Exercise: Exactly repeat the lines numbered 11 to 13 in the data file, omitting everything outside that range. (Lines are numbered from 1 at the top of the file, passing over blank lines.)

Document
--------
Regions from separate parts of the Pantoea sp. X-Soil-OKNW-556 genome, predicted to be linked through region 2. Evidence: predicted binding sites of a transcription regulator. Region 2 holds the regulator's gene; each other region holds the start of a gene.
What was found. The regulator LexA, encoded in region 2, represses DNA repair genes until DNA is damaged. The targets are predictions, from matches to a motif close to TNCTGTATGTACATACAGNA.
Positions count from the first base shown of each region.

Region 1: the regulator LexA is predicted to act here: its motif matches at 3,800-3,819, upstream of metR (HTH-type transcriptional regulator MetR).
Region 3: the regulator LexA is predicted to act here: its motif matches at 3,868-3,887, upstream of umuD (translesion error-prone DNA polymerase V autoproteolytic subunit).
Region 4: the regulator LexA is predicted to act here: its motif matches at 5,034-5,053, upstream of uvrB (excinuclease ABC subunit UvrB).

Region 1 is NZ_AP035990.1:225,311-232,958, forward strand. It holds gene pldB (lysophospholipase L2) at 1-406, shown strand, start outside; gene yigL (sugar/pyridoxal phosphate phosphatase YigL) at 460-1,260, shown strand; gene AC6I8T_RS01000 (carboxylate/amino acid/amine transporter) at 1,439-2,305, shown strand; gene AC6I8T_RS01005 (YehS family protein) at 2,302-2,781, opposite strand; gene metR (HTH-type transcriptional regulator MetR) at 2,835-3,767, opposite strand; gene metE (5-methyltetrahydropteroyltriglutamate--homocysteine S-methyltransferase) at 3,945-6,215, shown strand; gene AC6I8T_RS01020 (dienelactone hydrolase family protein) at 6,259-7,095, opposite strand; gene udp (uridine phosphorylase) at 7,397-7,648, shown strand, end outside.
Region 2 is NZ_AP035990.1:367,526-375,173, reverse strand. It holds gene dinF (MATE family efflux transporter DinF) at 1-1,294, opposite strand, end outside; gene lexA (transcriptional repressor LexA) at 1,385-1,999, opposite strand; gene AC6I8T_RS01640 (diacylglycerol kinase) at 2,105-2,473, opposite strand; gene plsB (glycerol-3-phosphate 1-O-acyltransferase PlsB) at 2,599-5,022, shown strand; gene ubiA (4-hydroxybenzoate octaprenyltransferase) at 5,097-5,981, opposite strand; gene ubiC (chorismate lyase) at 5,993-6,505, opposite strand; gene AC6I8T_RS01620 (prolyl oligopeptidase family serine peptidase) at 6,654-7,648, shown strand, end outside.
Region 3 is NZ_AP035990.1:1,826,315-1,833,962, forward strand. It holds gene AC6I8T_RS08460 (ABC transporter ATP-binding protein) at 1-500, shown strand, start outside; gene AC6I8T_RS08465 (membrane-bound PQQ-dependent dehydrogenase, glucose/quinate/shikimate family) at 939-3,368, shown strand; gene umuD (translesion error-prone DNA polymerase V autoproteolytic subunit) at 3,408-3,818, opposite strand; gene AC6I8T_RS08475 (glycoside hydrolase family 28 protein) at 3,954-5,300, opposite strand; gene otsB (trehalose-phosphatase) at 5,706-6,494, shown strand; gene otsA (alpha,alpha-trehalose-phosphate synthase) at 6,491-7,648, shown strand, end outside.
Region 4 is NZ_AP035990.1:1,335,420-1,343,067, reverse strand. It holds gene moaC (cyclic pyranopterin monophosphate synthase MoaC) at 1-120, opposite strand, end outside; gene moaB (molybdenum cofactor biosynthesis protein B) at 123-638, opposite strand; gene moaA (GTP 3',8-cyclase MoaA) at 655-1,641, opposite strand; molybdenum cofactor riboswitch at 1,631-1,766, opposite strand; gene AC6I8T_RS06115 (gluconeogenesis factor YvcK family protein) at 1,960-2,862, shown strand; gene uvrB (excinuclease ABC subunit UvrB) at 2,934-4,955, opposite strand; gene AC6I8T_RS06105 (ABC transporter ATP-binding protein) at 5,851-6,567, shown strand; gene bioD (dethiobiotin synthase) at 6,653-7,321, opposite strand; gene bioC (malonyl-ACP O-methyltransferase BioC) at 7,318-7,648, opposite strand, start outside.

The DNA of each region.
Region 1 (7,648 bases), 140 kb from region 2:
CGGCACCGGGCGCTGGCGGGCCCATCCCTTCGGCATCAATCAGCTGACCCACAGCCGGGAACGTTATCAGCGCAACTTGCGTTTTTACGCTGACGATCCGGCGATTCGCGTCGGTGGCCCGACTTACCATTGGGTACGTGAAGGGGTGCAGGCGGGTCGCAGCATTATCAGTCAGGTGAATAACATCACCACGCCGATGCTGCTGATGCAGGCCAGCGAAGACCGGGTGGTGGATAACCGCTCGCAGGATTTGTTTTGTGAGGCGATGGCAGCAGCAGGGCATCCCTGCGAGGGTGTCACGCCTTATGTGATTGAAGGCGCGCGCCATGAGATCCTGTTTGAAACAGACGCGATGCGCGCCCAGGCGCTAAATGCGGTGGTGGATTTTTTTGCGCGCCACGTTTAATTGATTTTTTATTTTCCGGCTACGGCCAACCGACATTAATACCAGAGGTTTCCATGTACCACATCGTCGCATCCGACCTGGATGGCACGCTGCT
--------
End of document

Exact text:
The DNA of each region.
Region 1 (7,648 bases), 140 kb from region 2:
CGGCACCGGGCGCTGGCGGGCCCATCCCTTCGGCATCAATCAGCTGACCCACAGCCGGGAACGTTATCAGCGCAACTTGCGTTTTTACGCTGACGATCCGGCGATTCGCGTCGGTGGCCCGACTTACCATTGGGTACGTGAAGGGGTGCAGGCGGGTCGCAGCATTATCAGTCAGGTGAATAACATCACCACGCCGATGCTGCTGATGCAGGCCAGCGAAGACCGGGTGGTGGATAACCGCTCGCAGGATTTGTTTTGTGAGGCGATGGCAGCAGCAGGGCATCCCTGCGAGGGTGTCACGCCTTATGTGATTGAAGGCGCGCGCCATGAGATCCTGTTTGAAACAGACGCGATGCGCGCCCAGGCGCTAAATGCGGTGGTGGATTTTTTTGCGCGCCACGTTTAATTGATTTTTTATTTTCCGGCTACGGCCAACCGACATTAATACCAGAGGTTTCCATGTACCACATCGTCGCATCCGACCTGGATGGCACGCTGCT